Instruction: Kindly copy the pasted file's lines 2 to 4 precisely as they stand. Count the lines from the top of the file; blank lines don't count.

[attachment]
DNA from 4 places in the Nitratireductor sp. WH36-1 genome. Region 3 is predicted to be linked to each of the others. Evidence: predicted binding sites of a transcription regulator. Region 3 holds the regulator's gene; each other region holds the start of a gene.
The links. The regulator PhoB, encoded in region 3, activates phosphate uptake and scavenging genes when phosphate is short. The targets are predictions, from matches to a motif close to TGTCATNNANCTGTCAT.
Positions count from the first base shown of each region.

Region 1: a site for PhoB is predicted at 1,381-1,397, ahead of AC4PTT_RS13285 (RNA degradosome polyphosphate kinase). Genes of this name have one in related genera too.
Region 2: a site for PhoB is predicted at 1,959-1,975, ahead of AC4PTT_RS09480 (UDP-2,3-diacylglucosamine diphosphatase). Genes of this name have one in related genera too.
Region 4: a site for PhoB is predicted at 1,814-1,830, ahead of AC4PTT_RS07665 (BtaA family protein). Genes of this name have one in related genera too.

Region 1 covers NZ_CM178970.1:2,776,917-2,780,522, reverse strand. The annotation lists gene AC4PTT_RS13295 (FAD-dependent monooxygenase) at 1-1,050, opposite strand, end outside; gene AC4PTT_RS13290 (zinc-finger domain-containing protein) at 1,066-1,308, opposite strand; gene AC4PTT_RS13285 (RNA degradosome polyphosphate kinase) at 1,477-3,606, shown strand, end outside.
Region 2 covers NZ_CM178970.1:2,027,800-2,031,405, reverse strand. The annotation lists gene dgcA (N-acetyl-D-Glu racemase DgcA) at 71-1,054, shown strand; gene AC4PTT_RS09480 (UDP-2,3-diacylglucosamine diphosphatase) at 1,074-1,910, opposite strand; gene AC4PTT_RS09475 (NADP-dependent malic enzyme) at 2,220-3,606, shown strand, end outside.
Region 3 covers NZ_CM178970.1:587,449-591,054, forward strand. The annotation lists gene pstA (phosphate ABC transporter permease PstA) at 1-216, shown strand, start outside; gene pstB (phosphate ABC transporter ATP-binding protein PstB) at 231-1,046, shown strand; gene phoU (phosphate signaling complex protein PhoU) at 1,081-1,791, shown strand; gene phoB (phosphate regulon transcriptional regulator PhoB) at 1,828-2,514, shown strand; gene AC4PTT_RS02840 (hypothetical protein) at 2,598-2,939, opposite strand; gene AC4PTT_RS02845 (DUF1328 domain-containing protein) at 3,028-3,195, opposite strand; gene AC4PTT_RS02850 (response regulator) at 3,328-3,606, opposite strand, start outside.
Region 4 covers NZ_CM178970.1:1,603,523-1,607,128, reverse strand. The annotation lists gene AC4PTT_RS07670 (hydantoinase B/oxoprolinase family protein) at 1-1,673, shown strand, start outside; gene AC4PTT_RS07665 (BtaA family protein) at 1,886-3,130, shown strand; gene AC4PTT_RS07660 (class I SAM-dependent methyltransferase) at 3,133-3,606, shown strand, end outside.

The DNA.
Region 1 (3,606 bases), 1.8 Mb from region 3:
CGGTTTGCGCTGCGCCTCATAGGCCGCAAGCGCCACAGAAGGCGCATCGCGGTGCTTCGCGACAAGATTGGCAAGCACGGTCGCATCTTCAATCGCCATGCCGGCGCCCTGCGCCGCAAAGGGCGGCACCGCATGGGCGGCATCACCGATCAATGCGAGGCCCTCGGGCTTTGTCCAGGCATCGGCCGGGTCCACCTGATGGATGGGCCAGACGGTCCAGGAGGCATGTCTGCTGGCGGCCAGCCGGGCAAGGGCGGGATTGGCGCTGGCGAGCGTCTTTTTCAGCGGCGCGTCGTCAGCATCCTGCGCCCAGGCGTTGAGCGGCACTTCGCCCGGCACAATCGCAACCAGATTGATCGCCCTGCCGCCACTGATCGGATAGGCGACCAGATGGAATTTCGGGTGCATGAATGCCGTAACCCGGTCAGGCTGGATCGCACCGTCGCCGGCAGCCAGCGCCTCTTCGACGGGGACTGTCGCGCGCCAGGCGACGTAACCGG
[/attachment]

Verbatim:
The links. The regulator PhoB, encoded in region 3, activates phosphate uptake and scavenging genes when phosphate is short. The targets are predictions, from matches to a motif close to TGTCATNNANCTGTCAT.
Positions count from the first base shown of each region.

Region 1: a site for PhoB is predicted at 1,381-1,397, ahead of AC4PTT_RS13285 (RNA degradosome polyphosphate kinase). Genes of this name have one in related genera too.